There’s a Johnny Cash song called “Cocaine Blues” with lyrics that read:
“In about five minutes in walked a man, holding the verdict in his right hand / The verdict read 'in the first degree,' I hollered Lordy Lordy have mercy on me”
I’m wondering if Lee Chen and the rest of the A10 management team are thinking something similar this morning. Last night a jury awarded data center networking specialist Brocade $112 million in damages as a result of a lawsuit filed in 2010 against A10 Networks. Brocade had made the claim that Chen and others created A10 and was able to accelerate the time to market for its products using proprietary knowledge from Foundry Networks (Foundry was acquired by Brocade post the creation of A10 Networks).
Back in 2004, Lee Chen was Foundry’s VP of software engineering. In July of that year, Chen and other Foundry employees created a startup called Raksha Networks, which later became A10 Networks. From what I understand, Foundry had no restrictions on moonlighting and there was a significant paper trail of Foundry employees emailing source code to their A10 email accounts. The judgment found A10 guilty of three claims of patent infringement, pirating Foundry source code, misappropriation of a number of trade secrets.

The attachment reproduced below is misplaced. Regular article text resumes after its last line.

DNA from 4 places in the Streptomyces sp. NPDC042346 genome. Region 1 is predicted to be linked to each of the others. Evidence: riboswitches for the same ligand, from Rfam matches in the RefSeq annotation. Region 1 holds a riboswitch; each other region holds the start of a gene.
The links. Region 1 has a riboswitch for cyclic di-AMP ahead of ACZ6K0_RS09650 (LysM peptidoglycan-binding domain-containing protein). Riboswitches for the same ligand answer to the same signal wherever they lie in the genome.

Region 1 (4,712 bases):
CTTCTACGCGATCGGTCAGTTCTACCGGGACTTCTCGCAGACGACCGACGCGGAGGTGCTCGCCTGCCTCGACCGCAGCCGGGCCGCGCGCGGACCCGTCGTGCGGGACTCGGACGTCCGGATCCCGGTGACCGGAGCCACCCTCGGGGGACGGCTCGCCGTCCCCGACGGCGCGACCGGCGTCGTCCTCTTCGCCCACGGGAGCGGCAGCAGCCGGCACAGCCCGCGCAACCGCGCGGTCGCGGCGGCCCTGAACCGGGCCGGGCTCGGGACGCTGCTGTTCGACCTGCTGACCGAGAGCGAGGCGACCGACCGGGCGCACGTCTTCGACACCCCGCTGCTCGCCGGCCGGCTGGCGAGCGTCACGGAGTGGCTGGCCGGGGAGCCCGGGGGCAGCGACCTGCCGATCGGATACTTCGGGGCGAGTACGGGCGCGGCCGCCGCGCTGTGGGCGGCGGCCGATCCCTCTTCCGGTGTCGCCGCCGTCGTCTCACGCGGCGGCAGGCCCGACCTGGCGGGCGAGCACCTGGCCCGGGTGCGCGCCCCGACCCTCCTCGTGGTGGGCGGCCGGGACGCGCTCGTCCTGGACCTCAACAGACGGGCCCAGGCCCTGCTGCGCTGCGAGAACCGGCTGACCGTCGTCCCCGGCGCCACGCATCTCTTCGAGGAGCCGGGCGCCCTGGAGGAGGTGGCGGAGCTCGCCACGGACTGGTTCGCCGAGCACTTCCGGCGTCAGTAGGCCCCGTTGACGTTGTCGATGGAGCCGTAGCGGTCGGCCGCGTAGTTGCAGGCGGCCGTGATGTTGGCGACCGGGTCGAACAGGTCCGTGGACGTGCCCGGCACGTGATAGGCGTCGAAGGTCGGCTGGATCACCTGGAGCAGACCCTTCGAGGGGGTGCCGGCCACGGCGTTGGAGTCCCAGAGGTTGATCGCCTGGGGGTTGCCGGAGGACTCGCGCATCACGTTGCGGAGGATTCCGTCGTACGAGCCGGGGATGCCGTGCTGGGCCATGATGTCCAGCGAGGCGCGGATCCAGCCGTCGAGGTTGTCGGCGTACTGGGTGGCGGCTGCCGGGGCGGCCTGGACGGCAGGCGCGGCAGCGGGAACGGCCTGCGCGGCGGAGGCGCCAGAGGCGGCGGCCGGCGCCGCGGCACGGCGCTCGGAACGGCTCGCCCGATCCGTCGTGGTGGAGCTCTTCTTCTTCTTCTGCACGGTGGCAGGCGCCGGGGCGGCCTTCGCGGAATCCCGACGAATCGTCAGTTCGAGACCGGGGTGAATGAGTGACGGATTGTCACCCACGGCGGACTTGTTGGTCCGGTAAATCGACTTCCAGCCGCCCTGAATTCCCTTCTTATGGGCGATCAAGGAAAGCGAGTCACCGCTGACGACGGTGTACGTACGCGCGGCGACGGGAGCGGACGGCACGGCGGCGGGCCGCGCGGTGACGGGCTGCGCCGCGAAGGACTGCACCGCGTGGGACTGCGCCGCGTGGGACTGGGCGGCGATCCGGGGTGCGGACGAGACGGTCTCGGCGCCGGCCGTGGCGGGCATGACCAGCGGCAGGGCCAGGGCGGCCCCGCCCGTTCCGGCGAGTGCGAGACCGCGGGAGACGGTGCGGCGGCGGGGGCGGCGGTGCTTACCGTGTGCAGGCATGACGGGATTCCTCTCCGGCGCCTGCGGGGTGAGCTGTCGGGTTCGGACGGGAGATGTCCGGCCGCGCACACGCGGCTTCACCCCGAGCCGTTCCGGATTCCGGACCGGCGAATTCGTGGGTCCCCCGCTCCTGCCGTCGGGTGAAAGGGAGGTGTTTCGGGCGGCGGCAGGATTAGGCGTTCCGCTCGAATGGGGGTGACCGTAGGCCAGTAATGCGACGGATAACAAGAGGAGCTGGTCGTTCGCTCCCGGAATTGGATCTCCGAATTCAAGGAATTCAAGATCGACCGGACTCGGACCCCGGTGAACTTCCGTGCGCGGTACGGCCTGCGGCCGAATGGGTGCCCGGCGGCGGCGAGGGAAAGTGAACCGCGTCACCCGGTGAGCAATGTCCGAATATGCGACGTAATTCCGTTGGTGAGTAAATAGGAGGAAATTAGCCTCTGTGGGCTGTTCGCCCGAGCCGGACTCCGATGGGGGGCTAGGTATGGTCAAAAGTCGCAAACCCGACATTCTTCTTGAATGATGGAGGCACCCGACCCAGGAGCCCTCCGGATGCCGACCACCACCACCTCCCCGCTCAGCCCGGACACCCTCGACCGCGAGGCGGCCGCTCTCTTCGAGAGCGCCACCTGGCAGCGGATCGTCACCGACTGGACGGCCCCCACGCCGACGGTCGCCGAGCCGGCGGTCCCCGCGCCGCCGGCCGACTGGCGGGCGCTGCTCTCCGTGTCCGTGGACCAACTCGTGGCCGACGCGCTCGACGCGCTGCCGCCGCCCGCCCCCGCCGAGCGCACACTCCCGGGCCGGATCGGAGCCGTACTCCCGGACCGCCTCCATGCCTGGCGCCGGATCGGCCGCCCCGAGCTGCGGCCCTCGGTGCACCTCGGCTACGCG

It’s not clear what happens from here. Brocade has a secondary motion in place now that will determine whether A10 needs to either discontinue the product, re-write the source code, pay Brocade a license fee for any future products sold, or some other course of action.
Lawsuits, patent, and copyright infringements are nothing new to A10. Last year, ADC market-leader F5 also filed a lawsuit claiming that A10 copied source code to create its “aRules” and “iRules translator,” which to me always seemed like a rip off of F5’s iRules. I believe this lawsuit has been dropped, but it’s certainly helped with the notion that A10 has made a habit of taking short cuts.
This ruling definitely benefits Brocade, but also helps out F5. A10 has been a thorn in F5’s side, particularly in Japan and other parts of the Asian market where A10 managed to procure some good distribution partners. A10 came out of nowhere and, to the surprise of many industry watchers, was able to cut the development time of a specialized hardware platform like an ADC from several years to about three years, and has now grown to double-digit market share.
The lawsuit probably puts to bed any rumors of A10 as an acquisition target for Cisco, HP, Dell or anyone else looking to move into the ADC market. F5’s meteoric rise has created speculation that A10 would be plucked off by one of the larger networking vendors as a way of grabbing some of the lucrative ADC pie.
Lastly, from a customer perspective, I caution buyers to do their due diligence when evaluating products from any company. Although there was no proof years ago that A10 had done this, the speculation was always there, and the fact that it went from having no product to offering a fully competitive product in a fraction of the time it takes others made it seem too good to be true. If it seems too good to be true, there may be a reason why.